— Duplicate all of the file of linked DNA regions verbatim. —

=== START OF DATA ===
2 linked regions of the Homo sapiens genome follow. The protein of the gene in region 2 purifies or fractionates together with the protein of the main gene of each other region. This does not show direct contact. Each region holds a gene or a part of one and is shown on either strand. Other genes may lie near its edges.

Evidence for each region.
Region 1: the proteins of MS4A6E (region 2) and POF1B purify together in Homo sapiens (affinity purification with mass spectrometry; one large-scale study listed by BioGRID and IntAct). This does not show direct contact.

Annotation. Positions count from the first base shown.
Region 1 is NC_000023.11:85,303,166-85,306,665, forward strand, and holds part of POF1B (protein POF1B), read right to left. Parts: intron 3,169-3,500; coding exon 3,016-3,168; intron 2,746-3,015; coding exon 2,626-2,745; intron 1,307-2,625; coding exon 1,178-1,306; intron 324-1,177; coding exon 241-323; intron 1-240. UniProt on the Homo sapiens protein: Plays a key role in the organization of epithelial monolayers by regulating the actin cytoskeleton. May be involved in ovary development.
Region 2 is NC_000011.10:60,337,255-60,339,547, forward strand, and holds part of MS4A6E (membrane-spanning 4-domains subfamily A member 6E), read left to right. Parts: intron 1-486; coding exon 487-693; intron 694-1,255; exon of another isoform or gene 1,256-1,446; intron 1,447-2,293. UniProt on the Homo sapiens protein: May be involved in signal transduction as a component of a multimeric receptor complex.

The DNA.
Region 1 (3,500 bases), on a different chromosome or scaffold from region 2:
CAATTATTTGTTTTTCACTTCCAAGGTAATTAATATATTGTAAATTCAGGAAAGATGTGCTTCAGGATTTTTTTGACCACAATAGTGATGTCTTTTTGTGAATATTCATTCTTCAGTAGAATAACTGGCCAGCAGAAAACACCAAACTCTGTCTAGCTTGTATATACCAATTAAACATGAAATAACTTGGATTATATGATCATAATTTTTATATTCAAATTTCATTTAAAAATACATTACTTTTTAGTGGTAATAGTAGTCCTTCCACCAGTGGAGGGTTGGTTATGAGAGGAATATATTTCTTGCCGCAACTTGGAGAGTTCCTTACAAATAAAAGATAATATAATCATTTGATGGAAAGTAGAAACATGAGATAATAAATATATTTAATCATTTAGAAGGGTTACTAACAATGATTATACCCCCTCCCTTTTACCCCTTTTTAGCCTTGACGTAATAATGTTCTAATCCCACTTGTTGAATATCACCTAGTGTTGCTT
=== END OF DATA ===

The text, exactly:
2 linked regions of the Homo sapiens genome follow. The protein of the gene in region 2 purifies or fractionates together with the protein of the main gene of each other region. This does not show direct contact. Each region holds a gene or a part of one and is shown on either strand. Other genes may lie near its edges.

Evidence for each region.
Region 1: the proteins of MS4A6E (region 2) and POF1B purify together in Homo sapiens (affinity purification with mass spectrometry; one large-scale study listed by BioGRID and IntAct). This does not show direct contact.

Annotation. Positions count from the first base shown.
Region 1 is NC_000023.11:85,303,166-85,306,665, forward strand, and holds part of POF1B (protein POF1B), read right to left. Parts: intron 3,169-3,500; coding exon 3,016-3,168; intron 2,746-3,015; coding exon 2,626-2,745; intron 1,307-2,625; coding exon 1,178-1,306; intron 324-1,177; coding exon 241-323; intron 1-240. UniProt on the Homo sapiens protein: Plays a key role in the organization of epithelial monolayers by regulating the actin cytoskeleton. May be involved in ovary development.
Region 2 is NC_000011.10:60,337,255-60,339,547, forward strand, and holds part of MS4A6E (membrane-spanning 4-domains subfamily A member 6E), read left to right. Parts: intron 1-486; coding exon 487-693; intron 694-1,255; exon of another isoform or gene 1,256-1,446; intron 1,447-2,293. UniProt on the Homo sapiens protein: May be involved in signal transduction as a component of a multimeric receptor complex.

The DNA.
Region 1 (3,500 bases), on a different chromosome or scaffold from region 2:
CAATTATTTGTTTTTCACTTCCAAGGTAATTAATATATTGTAAATTCAGGAAAGATGTGCTTCAGGATTTTTTTGACCACAATAGTGATGTCTTTTTGTGAATATTCATTCTTCAGTAGAATAACTGGCCAGCAGAAAACACCAAACTCTGTCTAGCTTGTATATACCAATTAAACATGAAATAACTTGGATTATATGATCATAATTTTTATATTCAAATTTCATTTAAAAATACATTACTTTTTAGTGGTAATAGTAGTCCTTCCACCAGTGGAGGGTTGGTTATGAGAGGAATATATTTCTTGCCGCAACTTGGAGAGTTCCTTACAAATAAAAGATAATATAATCATTTGATGGAAAGTAGAAACATGAGATAATAAATATATTTAATCATTTAGAAGGGTTACTAACAATGATTATACCCCCTCCCTTTTACCCCTTTTTAGCCTTGACGTAATAATGTTCTAATCCCACTTGTTGAATATCACCTAGTGTTGCTT